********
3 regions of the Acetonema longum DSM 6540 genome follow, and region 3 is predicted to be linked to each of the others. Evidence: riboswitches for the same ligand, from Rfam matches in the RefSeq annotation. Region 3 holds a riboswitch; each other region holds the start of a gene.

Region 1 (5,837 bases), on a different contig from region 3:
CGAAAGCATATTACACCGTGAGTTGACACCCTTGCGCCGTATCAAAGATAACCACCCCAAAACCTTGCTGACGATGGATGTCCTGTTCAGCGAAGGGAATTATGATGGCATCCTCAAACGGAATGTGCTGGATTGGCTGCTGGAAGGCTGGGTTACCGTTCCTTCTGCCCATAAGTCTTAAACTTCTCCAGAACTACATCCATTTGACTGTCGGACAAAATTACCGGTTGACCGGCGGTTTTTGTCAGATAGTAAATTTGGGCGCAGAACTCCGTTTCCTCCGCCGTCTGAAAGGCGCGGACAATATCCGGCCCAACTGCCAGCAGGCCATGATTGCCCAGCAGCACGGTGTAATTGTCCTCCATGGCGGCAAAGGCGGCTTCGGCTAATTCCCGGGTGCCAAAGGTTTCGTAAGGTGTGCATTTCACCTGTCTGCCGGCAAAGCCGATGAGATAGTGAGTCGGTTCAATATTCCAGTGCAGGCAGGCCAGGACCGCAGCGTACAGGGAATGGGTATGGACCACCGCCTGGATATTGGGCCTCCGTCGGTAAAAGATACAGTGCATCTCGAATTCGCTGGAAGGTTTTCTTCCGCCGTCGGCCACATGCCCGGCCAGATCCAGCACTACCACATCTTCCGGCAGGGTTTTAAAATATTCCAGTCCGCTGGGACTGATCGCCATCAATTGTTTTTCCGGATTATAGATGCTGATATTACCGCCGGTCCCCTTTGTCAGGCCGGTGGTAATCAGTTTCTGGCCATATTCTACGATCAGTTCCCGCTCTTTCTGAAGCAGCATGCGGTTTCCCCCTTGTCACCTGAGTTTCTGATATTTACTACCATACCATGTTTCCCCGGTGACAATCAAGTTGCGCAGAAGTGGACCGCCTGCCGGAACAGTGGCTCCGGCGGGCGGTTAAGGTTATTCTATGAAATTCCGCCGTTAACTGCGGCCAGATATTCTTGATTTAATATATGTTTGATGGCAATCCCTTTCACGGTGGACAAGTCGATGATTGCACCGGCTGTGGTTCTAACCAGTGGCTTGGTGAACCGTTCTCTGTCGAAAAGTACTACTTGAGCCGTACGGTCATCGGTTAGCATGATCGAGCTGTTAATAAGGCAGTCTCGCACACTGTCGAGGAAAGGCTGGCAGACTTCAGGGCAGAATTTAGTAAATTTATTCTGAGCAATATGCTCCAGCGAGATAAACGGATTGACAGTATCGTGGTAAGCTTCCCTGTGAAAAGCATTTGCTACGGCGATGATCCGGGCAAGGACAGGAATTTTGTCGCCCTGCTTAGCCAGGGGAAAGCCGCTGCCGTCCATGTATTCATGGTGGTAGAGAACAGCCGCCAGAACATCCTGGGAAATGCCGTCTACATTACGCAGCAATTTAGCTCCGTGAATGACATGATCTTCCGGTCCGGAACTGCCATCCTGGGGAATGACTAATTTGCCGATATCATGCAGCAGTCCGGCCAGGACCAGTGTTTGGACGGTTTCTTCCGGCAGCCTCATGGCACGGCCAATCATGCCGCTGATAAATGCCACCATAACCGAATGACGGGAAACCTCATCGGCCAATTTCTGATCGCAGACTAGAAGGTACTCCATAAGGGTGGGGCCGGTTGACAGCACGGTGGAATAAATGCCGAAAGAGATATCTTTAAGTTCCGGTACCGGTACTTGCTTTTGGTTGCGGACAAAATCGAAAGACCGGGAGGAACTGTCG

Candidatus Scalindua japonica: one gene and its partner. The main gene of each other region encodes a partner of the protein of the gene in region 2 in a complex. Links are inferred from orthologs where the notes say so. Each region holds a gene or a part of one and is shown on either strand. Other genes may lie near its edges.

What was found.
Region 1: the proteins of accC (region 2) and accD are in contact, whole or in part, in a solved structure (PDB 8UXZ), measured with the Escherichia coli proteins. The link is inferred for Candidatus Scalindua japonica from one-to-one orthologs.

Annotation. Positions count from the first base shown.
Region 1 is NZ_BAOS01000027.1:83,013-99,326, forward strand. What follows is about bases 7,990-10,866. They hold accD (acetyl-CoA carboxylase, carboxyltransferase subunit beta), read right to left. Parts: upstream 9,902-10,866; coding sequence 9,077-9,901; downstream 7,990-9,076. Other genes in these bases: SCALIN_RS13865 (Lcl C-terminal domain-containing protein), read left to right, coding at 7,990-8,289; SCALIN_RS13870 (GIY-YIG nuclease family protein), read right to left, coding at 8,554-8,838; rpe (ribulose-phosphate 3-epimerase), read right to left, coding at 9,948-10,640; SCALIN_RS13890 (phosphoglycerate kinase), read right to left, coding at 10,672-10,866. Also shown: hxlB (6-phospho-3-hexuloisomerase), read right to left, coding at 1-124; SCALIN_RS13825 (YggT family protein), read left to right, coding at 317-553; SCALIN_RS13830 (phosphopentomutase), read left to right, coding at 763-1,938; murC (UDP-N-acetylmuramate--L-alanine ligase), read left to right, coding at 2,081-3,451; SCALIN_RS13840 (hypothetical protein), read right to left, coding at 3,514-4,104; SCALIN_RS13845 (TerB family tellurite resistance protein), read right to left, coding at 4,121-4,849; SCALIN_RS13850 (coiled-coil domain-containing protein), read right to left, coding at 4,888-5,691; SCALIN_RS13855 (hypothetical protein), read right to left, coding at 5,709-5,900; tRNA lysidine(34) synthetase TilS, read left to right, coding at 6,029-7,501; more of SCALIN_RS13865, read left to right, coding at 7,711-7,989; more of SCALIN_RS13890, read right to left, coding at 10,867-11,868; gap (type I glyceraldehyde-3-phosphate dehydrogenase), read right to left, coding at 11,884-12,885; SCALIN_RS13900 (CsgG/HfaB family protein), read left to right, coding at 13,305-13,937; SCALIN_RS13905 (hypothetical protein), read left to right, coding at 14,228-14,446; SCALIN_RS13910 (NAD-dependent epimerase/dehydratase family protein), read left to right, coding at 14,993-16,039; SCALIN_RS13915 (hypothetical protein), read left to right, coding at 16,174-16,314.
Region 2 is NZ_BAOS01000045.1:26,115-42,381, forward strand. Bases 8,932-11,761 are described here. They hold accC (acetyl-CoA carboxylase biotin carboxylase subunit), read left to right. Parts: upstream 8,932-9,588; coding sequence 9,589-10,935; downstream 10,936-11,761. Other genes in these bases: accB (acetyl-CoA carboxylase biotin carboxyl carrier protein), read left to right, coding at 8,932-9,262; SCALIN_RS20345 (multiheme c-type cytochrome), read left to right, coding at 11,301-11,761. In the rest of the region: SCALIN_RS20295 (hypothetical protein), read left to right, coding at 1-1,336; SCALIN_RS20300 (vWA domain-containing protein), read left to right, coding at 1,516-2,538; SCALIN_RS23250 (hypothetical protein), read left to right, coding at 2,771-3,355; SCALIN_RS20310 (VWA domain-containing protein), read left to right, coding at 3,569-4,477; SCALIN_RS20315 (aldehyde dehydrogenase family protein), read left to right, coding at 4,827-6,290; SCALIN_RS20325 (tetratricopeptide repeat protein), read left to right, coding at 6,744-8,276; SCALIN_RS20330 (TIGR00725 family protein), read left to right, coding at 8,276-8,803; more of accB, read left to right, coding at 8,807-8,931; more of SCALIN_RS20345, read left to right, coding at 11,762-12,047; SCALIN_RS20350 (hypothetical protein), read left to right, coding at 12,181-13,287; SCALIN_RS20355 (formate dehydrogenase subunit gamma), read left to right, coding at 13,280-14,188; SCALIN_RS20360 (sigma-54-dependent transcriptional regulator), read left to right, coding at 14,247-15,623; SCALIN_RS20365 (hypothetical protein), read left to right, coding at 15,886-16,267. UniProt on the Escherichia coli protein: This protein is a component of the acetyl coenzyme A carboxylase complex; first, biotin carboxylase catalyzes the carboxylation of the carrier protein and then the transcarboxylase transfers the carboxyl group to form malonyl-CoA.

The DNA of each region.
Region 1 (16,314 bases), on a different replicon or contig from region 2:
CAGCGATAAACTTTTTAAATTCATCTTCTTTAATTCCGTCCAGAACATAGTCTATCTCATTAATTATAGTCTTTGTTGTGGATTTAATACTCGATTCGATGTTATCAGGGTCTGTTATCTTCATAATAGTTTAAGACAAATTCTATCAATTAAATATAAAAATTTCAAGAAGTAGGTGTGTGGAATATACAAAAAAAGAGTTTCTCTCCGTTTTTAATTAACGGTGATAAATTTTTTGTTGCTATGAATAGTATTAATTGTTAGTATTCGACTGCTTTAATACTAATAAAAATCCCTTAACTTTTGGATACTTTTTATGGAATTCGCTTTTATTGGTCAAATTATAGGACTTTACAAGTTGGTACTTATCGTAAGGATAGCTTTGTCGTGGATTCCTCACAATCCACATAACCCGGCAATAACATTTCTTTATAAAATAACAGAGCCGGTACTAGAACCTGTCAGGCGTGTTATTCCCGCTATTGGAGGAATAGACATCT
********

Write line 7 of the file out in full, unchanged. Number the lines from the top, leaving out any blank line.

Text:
Annotation. Positions count from the first base shown.